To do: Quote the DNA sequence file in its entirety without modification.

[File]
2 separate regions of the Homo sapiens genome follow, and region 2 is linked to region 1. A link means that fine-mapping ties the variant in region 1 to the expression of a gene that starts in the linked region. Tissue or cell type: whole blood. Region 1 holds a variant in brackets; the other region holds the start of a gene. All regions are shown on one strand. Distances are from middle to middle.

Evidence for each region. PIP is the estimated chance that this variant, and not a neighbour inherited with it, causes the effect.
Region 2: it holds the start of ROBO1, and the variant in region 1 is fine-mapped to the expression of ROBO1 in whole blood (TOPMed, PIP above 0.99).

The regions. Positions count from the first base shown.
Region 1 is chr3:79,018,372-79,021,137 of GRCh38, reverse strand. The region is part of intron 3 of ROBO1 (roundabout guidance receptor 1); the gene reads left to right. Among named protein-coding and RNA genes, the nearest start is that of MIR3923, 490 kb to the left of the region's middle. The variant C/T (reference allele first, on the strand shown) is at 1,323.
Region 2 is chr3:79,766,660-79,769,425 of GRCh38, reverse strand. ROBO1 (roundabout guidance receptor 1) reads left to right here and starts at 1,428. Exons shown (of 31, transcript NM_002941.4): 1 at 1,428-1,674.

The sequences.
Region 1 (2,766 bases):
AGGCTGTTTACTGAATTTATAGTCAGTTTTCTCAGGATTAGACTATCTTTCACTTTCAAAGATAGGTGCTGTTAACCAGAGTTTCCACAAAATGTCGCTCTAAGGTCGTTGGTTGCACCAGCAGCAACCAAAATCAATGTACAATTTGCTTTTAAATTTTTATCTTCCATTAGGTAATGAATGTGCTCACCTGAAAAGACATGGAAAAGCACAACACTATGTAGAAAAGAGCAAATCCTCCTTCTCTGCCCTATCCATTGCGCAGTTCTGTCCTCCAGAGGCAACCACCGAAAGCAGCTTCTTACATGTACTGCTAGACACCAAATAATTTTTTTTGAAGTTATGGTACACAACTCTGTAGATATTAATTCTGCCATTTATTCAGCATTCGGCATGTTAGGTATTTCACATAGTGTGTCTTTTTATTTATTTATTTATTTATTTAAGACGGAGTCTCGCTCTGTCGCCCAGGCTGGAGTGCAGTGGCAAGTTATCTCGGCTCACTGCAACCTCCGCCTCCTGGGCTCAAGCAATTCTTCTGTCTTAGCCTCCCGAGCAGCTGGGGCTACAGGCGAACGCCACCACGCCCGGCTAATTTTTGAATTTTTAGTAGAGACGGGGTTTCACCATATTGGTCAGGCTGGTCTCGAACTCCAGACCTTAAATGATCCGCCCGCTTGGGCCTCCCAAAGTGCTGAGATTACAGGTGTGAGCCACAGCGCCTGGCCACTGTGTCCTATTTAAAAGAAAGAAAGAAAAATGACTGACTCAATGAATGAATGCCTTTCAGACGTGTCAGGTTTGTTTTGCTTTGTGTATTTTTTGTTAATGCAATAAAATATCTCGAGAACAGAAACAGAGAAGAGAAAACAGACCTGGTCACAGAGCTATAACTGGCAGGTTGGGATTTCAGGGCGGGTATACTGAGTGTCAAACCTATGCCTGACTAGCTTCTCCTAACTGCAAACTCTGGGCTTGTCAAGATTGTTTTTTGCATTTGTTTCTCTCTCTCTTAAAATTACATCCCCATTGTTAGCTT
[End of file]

2 separate regions of the Homo sapiens genome follow, and region 2 is linked to region 1. A link means that fine-mapping ties the variant in region 1 to the expression of a gene that starts in the linked region. Tissue or cell type: whole blood. Region 1 holds a variant in brackets; the other region holds the start of a gene. All regions are shown on one strand. Distances are from middle to middle.

Evidence for each region. PIP is the estimated chance that this variant, and not a neighbour inherited with it, causes the effect.
Region 2: it holds the start of ROBO1, and the variant in region 1 is fine-mapped to the expression of ROBO1 in whole blood (TOPMed, PIP above 0.99).

The regions. Positions count from the first base shown.
Region 1 is chr3:79,018,372-79,021,137 of GRCh38, reverse strand. The region is part of intron 3 of ROBO1 (roundabout guidance receptor 1); the gene reads left to right. Among named protein-coding and RNA genes, the nearest start is that of MIR3923, 490 kb to the left of the region's middle. The variant C/T (reference allele first, on the strand shown) is at 1,323.
Region 2 is chr3:79,766,660-79,769,425 of GRCh38, reverse strand. ROBO1 (roundabout guidance receptor 1) reads left to right here and starts at 1,428. Exons shown (of 31, transcript NM_002941.4): 1 at 1,428-1,674.

The sequences.
Region 1 (2,766 bases):
AGGCTGTTTACTGAATTTATAGTCAGTTTTCTCAGGATTAGACTATCTTTCACTTTCAAAGATAGGTGCTGTTAACCAGAGTTTCCACAAAATGTCGCTCTAAGGTCGTTGGTTGCACCAGCAGCAACCAAAATCAATGTACAATTTGCTTTTAAATTTTTATCTTCCATTAGGTAATGAATGTGCTCACCTGAAAAGACATGGAAAAGCACAACACTATGTAGAAAAGAGCAAATCCTCCTTCTCTGCCCTATCCATTGCGCAGTTCTGTCCTCCAGAGGCAACCACCGAAAGCAGCTTCTTACATGTACTGCTAGACACCAAATAATTTTTTTTGAAGTTATGGTACACAACTCTGTAGATATTAATTCTGCCATTTATTCAGCATTCGGCATGTTAGGTATTTCACATAGTGTGTCTTTTTATTTATTTATTTATTTATTTAAGACGGAGTCTCGCTCTGTCGCCCAGGCTGGAGTGCAGTGGCAAGTTATCTCGGCTCACTGCAACCTCCGCCTCCTGGGCTCAAGCAATTCTTCTGTCTTAGCCTCCCGAGCAGCTGGGGCTACAGGCGAACGCCACCACGCCCGGCTAATTTTTGAATTTTTAGTAGAGACGGGGTTTCACCATATTGGTCAGGCTGGTCTCGAACTCCAGACCTTAAATGATCCGCCCGCTTGGGCCTCCCAAAGTGCTGAGATTACAGGTGTGAGCCACAGCGCCTGGCCACTGTGTCCTATTTAAAAGAAAGAAAGAAAAATGACTGACTCAATGAATGAATGCCTTTCAGACGTGTCAGGTTTGTTTTGCTTTGTGTATTTTTTGTTAATGCAATAAAATATCTCGAGAACAGAAACAGAGAAGAGAAAACAGACCTGGTCACAGAGCTATAACTGGCAGGTTGGGATTTCAGGGCGGGTATACTGAGTGTCAAACCTATGCCTGACTAGCTTCTCCTAACTGCAAACTCTGGGCTTGTCAAGATTGTTTTTTGCATTTGTTTCTCTCTCTCTTAAAATTACATCCCCATTGTTAGCTT